Technology is touching every aspect of the mortgage process. There are now multiple investors for loan and servicing purchases resulting in the rise of pricing engines, and the automation of appraisal, credit, marketing, loan accounting and loan origination to name a few. There are more powerful LOS solutions for lenders of all sizes leveling the playing field while allowing all lenders to use today’s most advanced technology. In addition, the cloud has reduced the significant investment in hardware and technology infrastructure.
Q: As a former CIO, how has technology’s role in the mortgage industry evolved?
A.R. SMITH: With technology now being a business imperative, today’s CIOs need to be a part of the strategy for the organization delivering solutions that have a return on investment through creating efficiencies and competencies of the organization. Technology in the past was viewed as a “tool”, whereas it is now an integrated business solution. With the influx of technology solutions and the constantly changing mortgage and technology landscape, there needs to be a higher level of expertise and ability to create strategies for execution.
Q: How has the industry approached technology in the past?
A.R. SMITH: Often the strategy to solve one’s issues with integrating technology within an organization is by hiring IT staff, such as an analyst, developer, or CIO depending on the size of the organization. However, often it is advantageous to hire a person who has a broader understanding of the overall operations to ensure strategies are applied that optimize business processes through increasing revenue and efficiencies while decreasing costs. That person needs to be strategic, conceptual and have the experience to understand operational issues and how to solve them through applied technologies.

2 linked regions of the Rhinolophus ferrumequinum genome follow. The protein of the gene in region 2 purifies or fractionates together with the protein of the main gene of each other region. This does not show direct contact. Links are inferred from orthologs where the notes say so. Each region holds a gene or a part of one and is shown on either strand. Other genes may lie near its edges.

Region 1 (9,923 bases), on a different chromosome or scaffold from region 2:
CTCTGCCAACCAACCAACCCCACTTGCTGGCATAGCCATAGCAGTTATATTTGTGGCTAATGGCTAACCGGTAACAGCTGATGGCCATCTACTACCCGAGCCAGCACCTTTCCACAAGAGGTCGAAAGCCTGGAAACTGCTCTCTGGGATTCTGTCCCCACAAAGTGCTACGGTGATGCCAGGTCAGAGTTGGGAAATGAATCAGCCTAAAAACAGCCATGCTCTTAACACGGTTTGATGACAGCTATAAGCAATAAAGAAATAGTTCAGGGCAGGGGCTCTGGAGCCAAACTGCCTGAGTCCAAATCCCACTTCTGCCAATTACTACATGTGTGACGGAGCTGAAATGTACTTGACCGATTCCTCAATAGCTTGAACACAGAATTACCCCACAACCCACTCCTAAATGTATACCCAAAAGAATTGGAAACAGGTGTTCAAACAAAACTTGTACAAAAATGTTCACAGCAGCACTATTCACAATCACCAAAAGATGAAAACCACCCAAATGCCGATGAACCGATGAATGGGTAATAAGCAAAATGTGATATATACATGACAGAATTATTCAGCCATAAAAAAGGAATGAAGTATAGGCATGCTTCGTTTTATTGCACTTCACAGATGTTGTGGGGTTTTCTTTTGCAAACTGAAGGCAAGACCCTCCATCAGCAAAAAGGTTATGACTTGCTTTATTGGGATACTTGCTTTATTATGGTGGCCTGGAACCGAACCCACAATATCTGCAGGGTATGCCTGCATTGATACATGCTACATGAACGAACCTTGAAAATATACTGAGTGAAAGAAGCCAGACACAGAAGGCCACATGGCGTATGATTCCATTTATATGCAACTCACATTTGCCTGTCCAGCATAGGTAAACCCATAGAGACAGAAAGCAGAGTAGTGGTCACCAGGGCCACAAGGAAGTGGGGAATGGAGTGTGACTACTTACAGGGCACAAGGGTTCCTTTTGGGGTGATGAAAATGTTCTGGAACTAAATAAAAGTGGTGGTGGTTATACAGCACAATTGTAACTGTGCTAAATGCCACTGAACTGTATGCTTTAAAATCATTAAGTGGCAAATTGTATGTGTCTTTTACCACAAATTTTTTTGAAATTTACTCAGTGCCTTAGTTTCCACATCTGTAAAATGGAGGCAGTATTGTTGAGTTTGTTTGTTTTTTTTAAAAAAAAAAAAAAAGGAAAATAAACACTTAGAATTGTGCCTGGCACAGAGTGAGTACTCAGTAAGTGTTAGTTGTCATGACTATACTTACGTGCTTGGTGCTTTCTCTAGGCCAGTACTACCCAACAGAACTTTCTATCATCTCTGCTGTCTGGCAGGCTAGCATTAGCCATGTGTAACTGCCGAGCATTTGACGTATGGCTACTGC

If that person does not exist within the organization, a consultant should be selected using the same criteria of a new hire to create and execute the integration of technology solutions to all facets of the mortgage process. Often organizations will settle for getting the fundamentals right that support the business, such as ensuring that the systems do not “crash”, having adequate response times and systems that do not cost much. However, the greatest return on investment for any organization is the integration of the technology to solve corporate and operational issues.
Q: You have transitioned from the lender side to now consulting, what lead to that decision? How has your experience as a former CIO/COO helped you in your consulting business?